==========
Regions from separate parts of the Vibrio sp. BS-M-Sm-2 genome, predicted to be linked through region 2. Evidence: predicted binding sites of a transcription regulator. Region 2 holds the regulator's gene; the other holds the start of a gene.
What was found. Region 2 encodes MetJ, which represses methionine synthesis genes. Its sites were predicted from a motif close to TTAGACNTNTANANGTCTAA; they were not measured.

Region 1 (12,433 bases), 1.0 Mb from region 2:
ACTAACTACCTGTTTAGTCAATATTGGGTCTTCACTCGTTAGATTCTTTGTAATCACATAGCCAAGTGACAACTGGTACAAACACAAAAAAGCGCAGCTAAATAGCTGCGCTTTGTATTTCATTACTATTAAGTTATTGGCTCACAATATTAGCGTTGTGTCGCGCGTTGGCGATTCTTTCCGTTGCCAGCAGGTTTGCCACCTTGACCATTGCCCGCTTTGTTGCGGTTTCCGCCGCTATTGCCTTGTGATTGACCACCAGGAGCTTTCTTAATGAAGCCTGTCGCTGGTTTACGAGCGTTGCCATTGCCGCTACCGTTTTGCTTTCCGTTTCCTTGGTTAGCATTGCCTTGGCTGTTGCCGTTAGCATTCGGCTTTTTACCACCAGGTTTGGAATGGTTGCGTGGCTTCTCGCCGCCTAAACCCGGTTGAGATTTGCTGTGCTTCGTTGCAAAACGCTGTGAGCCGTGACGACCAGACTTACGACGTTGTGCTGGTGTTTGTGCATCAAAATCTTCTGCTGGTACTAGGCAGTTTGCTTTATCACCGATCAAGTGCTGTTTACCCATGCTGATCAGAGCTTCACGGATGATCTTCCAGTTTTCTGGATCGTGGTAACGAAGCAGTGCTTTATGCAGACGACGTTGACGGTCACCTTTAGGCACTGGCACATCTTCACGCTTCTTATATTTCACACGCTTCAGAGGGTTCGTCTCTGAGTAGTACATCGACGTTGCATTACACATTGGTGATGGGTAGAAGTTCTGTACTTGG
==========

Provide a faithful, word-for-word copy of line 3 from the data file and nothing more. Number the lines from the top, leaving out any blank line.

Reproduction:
Region 1 (12,433 bases), 1.0 Mb from region 2: